A vintage kitchen sink can be the design focal point of your kitchen. It's an iconic fixture from American homes of the 1940s and 1950s. Cast iron sinks retain heat and are extremely durable. They also are very heavy, making installation a bit of a challenge to today's homeowner. Ideally, you should have 36 inches of counter space on one side of the sink, and 18 inches on the other.
- Skill level:
Other People Are Reading
Things you need
- Hand saw
- Table or circular saw
- 3/4-inch plywood
- Silicone caulk and caulking gun
- Sink fixtures
Measure the sink area to ensure your vintage sink will fit into the space, and that the backsplash will blend in with the rest of the wall.
Cut away the portion of the cabinet you need to be able to set the sink in place, if your sink is a farmhouse version with a solid front.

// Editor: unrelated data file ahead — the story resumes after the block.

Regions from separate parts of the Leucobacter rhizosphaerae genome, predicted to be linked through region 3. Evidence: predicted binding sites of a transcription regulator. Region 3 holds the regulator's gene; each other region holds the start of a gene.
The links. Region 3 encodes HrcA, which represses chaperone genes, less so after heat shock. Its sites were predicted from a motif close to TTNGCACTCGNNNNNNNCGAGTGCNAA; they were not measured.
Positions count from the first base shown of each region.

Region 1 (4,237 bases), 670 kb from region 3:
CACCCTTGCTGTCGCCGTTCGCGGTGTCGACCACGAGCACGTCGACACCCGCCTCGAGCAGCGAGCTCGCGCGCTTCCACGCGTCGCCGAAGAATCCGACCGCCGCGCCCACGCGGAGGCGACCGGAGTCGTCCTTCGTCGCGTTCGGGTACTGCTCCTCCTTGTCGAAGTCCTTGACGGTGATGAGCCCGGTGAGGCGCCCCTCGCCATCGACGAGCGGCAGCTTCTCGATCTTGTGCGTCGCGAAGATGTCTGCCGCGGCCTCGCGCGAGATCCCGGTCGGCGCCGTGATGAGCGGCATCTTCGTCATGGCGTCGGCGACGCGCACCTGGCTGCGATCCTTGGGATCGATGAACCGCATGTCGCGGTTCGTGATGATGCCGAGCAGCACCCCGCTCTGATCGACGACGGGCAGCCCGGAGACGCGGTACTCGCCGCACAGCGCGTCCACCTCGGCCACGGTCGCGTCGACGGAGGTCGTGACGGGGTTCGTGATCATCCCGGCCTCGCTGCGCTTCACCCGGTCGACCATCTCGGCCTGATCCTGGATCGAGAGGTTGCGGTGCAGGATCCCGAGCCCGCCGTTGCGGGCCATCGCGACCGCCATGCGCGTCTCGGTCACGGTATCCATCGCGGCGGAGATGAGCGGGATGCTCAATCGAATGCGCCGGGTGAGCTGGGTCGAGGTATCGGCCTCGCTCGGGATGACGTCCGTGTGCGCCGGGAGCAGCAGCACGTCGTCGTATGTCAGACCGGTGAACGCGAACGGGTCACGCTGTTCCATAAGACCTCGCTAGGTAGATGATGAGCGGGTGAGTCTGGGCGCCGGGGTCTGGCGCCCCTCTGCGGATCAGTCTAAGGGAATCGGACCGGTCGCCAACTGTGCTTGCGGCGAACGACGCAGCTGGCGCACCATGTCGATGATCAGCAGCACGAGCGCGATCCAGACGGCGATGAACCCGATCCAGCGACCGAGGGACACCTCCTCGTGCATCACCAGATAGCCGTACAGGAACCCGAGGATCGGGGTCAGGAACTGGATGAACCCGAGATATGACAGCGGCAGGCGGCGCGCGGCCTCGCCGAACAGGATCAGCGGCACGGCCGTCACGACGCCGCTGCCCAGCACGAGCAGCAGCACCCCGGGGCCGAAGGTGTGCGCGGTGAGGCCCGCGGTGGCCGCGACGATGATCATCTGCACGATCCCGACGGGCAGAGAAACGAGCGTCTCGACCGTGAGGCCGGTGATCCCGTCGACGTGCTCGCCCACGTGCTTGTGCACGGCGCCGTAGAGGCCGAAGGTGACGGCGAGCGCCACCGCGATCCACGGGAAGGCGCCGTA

Reinforce the surrounding cabinets by measuring and cutting 3/4-inch plywood to fit on the sides, front and back. Nail into place.
Measure the sink's depth and nail 3/4-inch plywood strips on the inside of the cabinets to brace the sink. Place bracing strips on the front, back and sides.
Dry-fit the sink into place to ensure it fits, and is laying on the braces. Draw a line on the counter to show where the sink is located. Also ensure plumbing hookups are correctly lined up.
Remove the sink. Add a bead of silicone sealer to all areas where the sink will lay on the counter.
Place the sink on top of the silicone and press down lightly to bond the sink to the sealer.
Add fixtures, and hook up the water and outlet supply lines.
Tips and warnings
- Consider purchasing a sink protector to guard against chipping of the cast iron.
- 20 of the funniest online reviews ever
- 14 Biggest lies people tell in online dating sites
- Hilarious things Google thinks you're trying to search for